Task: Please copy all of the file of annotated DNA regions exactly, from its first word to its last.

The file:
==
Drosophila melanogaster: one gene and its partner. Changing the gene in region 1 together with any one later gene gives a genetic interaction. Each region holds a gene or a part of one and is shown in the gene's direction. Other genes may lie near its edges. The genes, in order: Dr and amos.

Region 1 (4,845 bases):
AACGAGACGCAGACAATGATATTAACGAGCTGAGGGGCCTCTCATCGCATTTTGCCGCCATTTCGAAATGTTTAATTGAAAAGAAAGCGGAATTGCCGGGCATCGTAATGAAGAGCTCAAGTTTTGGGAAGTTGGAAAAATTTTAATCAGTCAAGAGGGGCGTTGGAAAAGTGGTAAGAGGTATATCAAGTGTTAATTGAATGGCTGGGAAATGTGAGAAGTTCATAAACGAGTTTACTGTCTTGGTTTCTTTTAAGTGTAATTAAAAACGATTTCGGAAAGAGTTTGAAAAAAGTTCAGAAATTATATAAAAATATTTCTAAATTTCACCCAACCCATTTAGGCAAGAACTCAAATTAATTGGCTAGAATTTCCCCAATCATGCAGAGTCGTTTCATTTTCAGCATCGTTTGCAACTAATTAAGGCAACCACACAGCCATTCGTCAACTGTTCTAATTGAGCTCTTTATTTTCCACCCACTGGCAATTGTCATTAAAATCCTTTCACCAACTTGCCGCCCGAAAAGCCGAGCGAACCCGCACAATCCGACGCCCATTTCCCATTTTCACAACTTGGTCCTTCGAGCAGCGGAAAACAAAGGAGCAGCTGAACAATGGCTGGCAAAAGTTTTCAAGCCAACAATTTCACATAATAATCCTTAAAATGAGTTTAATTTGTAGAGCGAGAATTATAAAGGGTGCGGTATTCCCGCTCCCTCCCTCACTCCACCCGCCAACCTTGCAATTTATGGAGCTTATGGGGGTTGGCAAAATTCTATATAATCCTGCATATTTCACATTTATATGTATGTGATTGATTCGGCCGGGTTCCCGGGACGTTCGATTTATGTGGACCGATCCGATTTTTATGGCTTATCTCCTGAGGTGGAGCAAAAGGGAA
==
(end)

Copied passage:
Drosophila melanogaster: one gene and its partner. Changing the gene in region 1 together with any one later gene gives a genetic interaction. Each region holds a gene or a part of one and is shown in the gene's direction. Other genes may lie near its edges. The genes, in order: Dr and amos.

Region 1 (4,845 bases):
AACGAGACGCAGACAATGATATTAACGAGCTGAGGGGCCTCTCATCGCATTTTGCCGCCATTTCGAAATGTTTAATTGAAAAGAAAGCGGAATTGCCGGGCATCGTAATGAAGAGCTCAAGTTTTGGGAAGTTGGAAAAATTTTAATCAGTCAAGAGGGGCGTTGGAAAAGTGGTAAGAGGTATATCAAGTGTTAATTGAATGGCTGGGAAATGTGAGAAGTTCATAAACGAGTTTACTGTCTTGGTTTCTTTTAAGTGTAATTAAAAACGATTTCGGAAAGAGTTTGAAAAAAGTTCAGAAATTATATAAAAATATTTCTAAATTTCACCCAACCCATTTAGGCAAGAACTCAAATTAATTGGCTAGAATTTCCCCAATCATGCAGAGTCGTTTCATTTTCAGCATCGTTTGCAACTAATTAAGGCAACCACACAGCCATTCGTCAACTGTTCTAATTGAGCTCTTTATTTTCCACCCACTGGCAATTGTCATTAAAATCCTTTCACCAACTTGCCGCCCGAAAAGCCGAGCGAACCCGCACAATCCGACGCCCATTTCCCATTTTCACAACTTGGTCCTTCGAGCAGCGGAAAACAAAGGAGCAGCTGAACAATGGCTGGCAAAAGTTTTCAAGCCAACAATTTCACATAATAATCCTTAAAATGAGTTTAATTTGTAGAGCGAGAATTATAAAGGGTGCGGTATTCCCGCTCCCTCCCTCACTCCACCCGCCAACCTTGCAATTTATGGAGCTTATGGGGGTTGGCAAAATTCTATATAATCCTGCATATTTCACATTTATATGTATGTGATTGATTCGGCCGGGTTCCCGGGACGTTCGATTTATGTGGACCGATCCGATTTTTATGGCTTATCTCCTGAGGTGGAGCAAAAGGGAA